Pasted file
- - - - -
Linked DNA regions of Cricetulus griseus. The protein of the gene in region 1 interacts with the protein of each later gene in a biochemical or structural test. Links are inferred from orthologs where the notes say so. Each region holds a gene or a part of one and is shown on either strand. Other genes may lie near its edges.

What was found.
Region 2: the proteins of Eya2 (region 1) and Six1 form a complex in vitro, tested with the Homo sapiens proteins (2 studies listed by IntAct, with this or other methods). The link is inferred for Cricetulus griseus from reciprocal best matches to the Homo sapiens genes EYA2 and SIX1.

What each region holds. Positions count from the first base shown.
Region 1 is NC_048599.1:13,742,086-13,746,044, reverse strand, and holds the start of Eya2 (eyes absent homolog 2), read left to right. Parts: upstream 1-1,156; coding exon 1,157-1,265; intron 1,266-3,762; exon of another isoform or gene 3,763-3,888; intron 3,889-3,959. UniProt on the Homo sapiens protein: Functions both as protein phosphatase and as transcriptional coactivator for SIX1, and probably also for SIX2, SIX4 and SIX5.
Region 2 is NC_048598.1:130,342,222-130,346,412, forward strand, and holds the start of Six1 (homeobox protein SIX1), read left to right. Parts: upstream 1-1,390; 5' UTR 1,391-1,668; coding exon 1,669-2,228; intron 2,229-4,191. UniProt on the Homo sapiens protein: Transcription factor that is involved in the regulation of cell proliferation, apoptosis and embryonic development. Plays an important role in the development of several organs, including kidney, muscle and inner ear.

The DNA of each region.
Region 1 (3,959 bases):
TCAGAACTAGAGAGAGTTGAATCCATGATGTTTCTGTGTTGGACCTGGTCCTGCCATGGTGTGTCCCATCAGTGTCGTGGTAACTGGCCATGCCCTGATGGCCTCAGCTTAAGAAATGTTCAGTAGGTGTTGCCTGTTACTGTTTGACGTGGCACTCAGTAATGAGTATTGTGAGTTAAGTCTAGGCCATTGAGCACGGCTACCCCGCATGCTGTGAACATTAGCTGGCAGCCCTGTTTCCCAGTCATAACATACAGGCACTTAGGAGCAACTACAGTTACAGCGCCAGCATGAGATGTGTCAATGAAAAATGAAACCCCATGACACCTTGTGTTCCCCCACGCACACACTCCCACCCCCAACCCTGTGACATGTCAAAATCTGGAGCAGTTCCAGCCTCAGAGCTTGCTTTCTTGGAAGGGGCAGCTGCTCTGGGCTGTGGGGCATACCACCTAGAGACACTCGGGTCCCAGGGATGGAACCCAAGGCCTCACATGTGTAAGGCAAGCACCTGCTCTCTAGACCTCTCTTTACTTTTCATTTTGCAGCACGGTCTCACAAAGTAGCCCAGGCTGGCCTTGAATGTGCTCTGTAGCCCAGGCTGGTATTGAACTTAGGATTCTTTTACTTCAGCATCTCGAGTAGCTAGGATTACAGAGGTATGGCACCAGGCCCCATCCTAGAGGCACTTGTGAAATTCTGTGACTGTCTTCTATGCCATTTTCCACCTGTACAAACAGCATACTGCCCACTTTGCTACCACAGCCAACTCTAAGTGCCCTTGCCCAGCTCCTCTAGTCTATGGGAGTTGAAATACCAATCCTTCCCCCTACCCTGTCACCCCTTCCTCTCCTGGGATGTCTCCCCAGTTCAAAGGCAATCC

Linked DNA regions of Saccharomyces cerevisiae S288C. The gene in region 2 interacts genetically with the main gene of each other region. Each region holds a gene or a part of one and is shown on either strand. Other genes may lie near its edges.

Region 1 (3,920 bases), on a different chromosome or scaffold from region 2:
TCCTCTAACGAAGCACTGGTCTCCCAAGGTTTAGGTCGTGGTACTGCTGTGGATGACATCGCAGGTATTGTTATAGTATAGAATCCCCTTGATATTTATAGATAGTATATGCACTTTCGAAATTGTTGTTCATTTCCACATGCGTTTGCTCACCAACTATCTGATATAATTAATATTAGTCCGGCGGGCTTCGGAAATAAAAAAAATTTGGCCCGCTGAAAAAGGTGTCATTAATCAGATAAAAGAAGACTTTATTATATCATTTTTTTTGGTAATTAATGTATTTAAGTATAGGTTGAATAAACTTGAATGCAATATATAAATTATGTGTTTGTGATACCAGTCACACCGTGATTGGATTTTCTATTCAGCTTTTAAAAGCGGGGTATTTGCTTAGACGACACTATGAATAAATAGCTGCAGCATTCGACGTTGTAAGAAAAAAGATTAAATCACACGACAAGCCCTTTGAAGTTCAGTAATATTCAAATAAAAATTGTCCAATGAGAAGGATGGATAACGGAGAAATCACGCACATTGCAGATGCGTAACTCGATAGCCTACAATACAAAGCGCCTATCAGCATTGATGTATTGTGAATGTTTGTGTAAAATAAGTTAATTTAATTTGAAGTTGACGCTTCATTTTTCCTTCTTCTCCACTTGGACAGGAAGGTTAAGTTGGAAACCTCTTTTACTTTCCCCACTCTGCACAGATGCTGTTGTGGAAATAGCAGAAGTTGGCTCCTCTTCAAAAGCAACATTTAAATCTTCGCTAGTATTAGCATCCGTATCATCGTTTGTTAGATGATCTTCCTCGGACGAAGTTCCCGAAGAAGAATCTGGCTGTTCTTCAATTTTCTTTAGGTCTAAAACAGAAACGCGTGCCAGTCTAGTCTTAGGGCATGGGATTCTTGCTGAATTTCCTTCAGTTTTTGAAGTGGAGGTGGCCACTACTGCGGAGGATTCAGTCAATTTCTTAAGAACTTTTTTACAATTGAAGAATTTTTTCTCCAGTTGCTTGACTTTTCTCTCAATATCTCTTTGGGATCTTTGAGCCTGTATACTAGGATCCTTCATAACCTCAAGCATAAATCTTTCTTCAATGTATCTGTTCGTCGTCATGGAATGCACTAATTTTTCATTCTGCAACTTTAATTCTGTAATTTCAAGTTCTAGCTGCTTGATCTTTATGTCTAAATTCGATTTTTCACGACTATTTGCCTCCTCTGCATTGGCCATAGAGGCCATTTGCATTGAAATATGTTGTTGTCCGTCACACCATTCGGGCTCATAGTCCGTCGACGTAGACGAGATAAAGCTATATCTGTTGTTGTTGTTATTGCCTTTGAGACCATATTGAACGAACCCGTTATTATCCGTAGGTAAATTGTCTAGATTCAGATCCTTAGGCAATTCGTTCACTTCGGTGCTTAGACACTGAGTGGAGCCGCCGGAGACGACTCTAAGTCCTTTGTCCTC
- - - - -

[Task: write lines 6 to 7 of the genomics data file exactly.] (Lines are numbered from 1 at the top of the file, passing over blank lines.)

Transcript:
Region 2 is NC_048598.1:130,342,222-130,346,412, forward strand, and holds the start of Six1 (homeobox protein SIX1), read left to right. Parts: upstream 1-1,390; 5' UTR 1,391-1,668; coding exon 1,669-2,228; intron 2,229-4,191. UniProt on the Homo sapiens protein: Transcription factor that is involved in the regulation of cell proliferation, apoptosis and embryonic development. Plays an important role in the development of several organs, including kidney, muscle and inner ear.

The DNA of each region.